Funding Your Divorce to Show You the Money


DivorceDivorce can be messy with the roller-coaster ride of emotions, the legal fight over finances, child support, and dog custody, as well as the divvying up of mementos from the marriage that did not last.

For married couples who own a small business, a divorce can be particularly challenging. Even though millions of dollars may be at stake, one spouse may be in the dark about the finances of the family business. While lengthy divorces can be expensive, does that mean that you should not fight to get what you are entitled to?

Stacey Napp, the founder of Balance Point Divorce Funding, doesn’t think so. Her company just might lend you money to fight your soon-to-be-ex in court.

Balance Point is something of a ‘general contractor’ in a divorce. If the company chooses to provide you with litigation funding, the proceeds may be used to help pay for hiring attorneys, forensic accountants, investigators to uncover fraud and hidden assets, and even reasonable living expenses. In exchange, her company negotiates a percentage of the client’s financial resolution in the divorce.

Not surprisingly, Napp came up with the idea for her divorce financing business after going through her own expensive, protracted divorce. Like many spouses, she found herself in a situation that put her in a tight spot: drawn-out litigation seemed designed to simply weaken her negotiating position. After spending two years in court, she signed a divorce settlement with her husband, only to learn that he engaged in “intentional material omissions” about the real value of his business. It was a lot greater than he originally disclosed.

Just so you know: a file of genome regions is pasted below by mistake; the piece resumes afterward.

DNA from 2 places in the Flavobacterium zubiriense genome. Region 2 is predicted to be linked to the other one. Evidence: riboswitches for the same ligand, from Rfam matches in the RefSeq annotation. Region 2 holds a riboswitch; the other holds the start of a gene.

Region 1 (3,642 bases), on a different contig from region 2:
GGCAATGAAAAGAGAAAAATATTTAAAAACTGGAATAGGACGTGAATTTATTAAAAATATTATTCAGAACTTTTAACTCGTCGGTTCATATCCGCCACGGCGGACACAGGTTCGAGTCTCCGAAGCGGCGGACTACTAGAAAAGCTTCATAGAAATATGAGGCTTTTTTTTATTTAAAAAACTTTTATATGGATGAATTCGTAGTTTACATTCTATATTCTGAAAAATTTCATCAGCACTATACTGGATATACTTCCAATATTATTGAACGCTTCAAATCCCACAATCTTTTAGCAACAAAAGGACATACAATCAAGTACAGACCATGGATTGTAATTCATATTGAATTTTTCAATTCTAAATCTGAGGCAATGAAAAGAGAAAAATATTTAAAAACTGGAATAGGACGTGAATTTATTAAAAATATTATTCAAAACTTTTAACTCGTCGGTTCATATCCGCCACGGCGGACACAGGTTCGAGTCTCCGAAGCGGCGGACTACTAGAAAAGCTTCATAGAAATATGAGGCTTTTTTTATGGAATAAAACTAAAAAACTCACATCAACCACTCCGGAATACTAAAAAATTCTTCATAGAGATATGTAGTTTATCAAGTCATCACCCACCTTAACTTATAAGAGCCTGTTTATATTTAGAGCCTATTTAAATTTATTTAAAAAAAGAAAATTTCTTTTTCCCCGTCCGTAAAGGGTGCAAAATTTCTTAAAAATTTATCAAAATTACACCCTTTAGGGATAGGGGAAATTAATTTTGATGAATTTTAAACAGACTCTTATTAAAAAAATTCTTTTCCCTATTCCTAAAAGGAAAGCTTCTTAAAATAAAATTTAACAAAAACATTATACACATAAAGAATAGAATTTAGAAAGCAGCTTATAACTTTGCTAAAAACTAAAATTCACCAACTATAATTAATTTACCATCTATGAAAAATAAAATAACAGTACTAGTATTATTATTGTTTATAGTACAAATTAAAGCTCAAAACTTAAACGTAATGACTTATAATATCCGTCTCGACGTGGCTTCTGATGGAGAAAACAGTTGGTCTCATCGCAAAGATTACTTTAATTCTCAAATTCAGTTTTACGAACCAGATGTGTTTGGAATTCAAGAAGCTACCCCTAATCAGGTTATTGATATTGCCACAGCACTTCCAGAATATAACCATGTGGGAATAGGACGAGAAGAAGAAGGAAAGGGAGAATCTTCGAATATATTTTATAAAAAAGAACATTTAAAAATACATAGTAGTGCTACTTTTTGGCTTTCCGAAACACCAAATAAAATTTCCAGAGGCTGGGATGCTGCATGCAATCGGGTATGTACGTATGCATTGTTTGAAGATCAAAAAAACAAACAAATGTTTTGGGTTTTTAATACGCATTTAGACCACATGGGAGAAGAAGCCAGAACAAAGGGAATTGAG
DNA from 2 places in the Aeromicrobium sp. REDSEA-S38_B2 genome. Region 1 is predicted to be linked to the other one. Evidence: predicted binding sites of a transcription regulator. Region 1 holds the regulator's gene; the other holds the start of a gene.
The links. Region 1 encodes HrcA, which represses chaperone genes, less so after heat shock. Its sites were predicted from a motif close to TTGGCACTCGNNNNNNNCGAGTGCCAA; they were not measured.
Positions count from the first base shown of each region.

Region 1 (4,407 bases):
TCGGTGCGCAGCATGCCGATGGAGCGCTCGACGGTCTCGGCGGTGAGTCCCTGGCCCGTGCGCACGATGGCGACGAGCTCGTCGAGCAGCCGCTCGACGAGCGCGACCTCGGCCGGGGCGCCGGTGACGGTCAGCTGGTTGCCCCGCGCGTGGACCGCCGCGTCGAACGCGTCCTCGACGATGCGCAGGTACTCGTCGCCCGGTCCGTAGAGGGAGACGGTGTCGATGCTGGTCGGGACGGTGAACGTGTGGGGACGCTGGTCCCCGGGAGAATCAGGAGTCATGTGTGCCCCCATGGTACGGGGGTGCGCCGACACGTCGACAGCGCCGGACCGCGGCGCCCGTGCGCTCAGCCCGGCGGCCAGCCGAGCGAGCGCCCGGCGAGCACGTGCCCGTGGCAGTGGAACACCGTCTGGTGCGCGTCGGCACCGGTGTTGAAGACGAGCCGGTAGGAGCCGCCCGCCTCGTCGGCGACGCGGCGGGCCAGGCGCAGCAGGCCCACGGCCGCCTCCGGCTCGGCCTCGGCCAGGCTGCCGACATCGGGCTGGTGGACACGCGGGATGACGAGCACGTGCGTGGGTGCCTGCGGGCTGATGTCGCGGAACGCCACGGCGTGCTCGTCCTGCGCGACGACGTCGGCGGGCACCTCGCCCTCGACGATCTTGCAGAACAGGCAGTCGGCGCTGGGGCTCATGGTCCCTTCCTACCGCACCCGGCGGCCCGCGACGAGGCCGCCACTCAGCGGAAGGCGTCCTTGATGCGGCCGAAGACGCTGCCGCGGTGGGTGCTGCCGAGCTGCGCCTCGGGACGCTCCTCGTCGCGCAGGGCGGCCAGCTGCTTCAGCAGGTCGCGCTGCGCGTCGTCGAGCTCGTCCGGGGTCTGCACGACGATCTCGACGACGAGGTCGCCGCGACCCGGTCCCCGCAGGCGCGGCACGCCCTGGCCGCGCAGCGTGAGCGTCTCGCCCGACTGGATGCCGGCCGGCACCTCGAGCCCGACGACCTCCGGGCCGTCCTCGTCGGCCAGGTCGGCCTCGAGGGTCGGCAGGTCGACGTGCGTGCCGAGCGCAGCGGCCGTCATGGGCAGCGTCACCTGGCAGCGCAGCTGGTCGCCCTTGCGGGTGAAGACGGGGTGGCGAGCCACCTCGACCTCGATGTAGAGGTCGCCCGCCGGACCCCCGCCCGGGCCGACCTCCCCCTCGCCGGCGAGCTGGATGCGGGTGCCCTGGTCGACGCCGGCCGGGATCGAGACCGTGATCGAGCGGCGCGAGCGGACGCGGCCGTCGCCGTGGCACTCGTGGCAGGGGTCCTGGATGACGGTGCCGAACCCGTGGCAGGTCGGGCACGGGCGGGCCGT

Many successful entrepreneurs take an approach that, when you have lemons, make lemonade. That seems to be a key component of Napp’s approach to helping spouses find the real value of their marital assets.

Napp has considerable collections and asset recover experience, having previously co-founded a company in the 1990s that uncovered, found, and collected Resolution Trust Company assets.

Of course, some limitations apply:

  • Marital assets must be at least $2 million to roughly $15 million
  • The married couple must not have a written prenup or other marital property agreement in place that could limit a legal entitlement to marital assets
  • The party seeking help in the divorce must need at least $200,000 to pay divorce professionals (lawyers, investigators, accountants) and have reasonable living expenses.

From a business perspective, a divorce funding firm has an interest in making sure the client gets the best possible financial outcome in their divorce. A prospective client who takes a ‘scorched earth’ approach to divorce litigation will not likely to be a good match.

Parties in a divorce need to get on with their lives. Helping a client make sure that she has the financial wherewithal to do so is a great reason why a firm like Napp’s can fill a previously unmet need and legal void. When a divorce case has a client with good cause to look for potentially hidden assets, this approach seems perfectly logical. We anticipate that many states will see similar divorce funding firms like Napp’s in the future.